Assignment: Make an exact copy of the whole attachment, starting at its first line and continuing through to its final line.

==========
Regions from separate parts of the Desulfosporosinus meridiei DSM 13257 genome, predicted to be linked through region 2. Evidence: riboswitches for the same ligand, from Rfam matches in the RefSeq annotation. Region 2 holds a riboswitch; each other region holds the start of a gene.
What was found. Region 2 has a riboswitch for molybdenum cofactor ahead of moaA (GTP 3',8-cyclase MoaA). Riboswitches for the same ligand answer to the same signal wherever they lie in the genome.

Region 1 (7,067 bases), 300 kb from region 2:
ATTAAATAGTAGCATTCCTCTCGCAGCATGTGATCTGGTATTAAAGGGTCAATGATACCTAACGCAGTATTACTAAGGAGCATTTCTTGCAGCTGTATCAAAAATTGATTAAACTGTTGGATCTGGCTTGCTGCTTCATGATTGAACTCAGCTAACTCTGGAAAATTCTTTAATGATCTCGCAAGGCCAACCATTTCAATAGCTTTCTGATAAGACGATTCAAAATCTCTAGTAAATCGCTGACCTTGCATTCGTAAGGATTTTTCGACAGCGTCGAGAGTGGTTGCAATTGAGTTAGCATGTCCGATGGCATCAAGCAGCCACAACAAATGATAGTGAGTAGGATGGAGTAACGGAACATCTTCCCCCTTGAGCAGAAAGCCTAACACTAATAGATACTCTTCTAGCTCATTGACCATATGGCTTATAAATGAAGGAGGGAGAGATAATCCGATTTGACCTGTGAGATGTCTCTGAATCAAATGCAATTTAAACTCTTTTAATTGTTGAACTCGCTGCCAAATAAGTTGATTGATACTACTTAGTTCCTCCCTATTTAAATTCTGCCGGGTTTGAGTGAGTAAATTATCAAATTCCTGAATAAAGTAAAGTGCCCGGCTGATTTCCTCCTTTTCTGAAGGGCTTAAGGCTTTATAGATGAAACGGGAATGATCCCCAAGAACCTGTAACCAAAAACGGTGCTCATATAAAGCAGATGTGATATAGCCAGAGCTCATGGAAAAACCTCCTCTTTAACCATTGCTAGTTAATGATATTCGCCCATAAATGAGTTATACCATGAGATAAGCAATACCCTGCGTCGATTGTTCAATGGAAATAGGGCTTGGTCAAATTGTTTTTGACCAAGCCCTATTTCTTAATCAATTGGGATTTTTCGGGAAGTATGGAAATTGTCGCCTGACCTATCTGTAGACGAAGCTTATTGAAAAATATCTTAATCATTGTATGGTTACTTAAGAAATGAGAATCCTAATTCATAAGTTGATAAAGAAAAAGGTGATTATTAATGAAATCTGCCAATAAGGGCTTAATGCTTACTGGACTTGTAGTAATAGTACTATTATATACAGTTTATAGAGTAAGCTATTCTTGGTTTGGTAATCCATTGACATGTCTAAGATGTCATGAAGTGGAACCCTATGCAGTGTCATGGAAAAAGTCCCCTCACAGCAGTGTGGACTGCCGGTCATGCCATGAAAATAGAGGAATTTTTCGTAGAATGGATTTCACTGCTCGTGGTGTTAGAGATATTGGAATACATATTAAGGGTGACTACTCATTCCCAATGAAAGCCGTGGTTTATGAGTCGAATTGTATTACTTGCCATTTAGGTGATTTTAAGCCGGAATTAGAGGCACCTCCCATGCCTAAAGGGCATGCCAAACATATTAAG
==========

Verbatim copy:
Regions from separate parts of the Desulfosporosinus meridiei DSM 13257 genome, predicted to be linked through region 2. Evidence: riboswitches for the same ligand, from Rfam matches in the RefSeq annotation. Region 2 holds a riboswitch; each other region holds the start of a gene.
What was found. Region 2 has a riboswitch for molybdenum cofactor ahead of moaA (GTP 3',8-cyclase MoaA). Riboswitches for the same ligand answer to the same signal wherever they lie in the genome.

Region 1 (7,067 bases), 300 kb from region 2:
ATTAAATAGTAGCATTCCTCTCGCAGCATGTGATCTGGTATTAAAGGGTCAATGATACCTAACGCAGTATTACTAAGGAGCATTTCTTGCAGCTGTATCAAAAATTGATTAAACTGTTGGATCTGGCTTGCTGCTTCATGATTGAACTCAGCTAACTCTGGAAAATTCTTTAATGATCTCGCAAGGCCAACCATTTCAATAGCTTTCTGATAAGACGATTCAAAATCTCTAGTAAATCGCTGACCTTGCATTCGTAAGGATTTTTCGACAGCGTCGAGAGTGGTTGCAATTGAGTTAGCATGTCCGATGGCATCAAGCAGCCACAACAAATGATAGTGAGTAGGATGGAGTAACGGAACATCTTCCCCCTTGAGCAGAAAGCCTAACACTAATAGATACTCTTCTAGCTCATTGACCATATGGCTTATAAATGAAGGAGGGAGAGATAATCCGATTTGACCTGTGAGATGTCTCTGAATCAAATGCAATTTAAACTCTTTTAATTGTTGAACTCGCTGCCAAATAAGTTGATTGATACTACTTAGTTCCTCCCTATTTAAATTCTGCCGGGTTTGAGTGAGTAAATTATCAAATTCCTGAATAAAGTAAAGTGCCCGGCTGATTTCCTCCTTTTCTGAAGGGCTTAAGGCTTTATAGATGAAACGGGAATGATCCCCAAGAACCTGTAACCAAAAACGGTGCTCATATAAAGCAGATGTGATATAGCCAGAGCTCATGGAAAAACCTCCTCTTTAACCATTGCTAGTTAATGATATTCGCCCATAAATGAGTTATACCATGAGATAAGCAATACCCTGCGTCGATTGTTCAATGGAAATAGGGCTTGGTCAAATTGTTTTTGACCAAGCCCTATTTCTTAATCAATTGGGATTTTTCGGGAAGTATGGAAATTGTCGCCTGACCTATCTGTAGACGAAGCTTATTGAAAAATATCTTAATCATTGTATGGTTACTTAAGAAATGAGAATCCTAATTCATAAGTTGATAAAGAAAAAGGTGATTATTAATGAAATCTGCCAATAAGGGCTTAATGCTTACTGGACTTGTAGTAATAGTACTATTATATACAGTTTATAGAGTAAGCTATTCTTGGTTTGGTAATCCATTGACATGTCTAAGATGTCATGAAGTGGAACCCTATGCAGTGTCATGGAAAAAGTCCCCTCACAGCAGTGTGGACTGCCGGTCATGCCATGAAAATAGAGGAATTTTTCGTAGAATGGATTTCACTGCTCGTGGTGTTAGAGATATTGGAATACATATTAAGGGTGACTACTCATTCCCAATGAAAGCCGTGGTTTATGAGTCGAATTGTATTACTTGCCATTTAGGTGATTTTAAGCCGGAATTAGAGGCACCTCCCATGCCTAAAGGGCATGCCAAACATATTAAG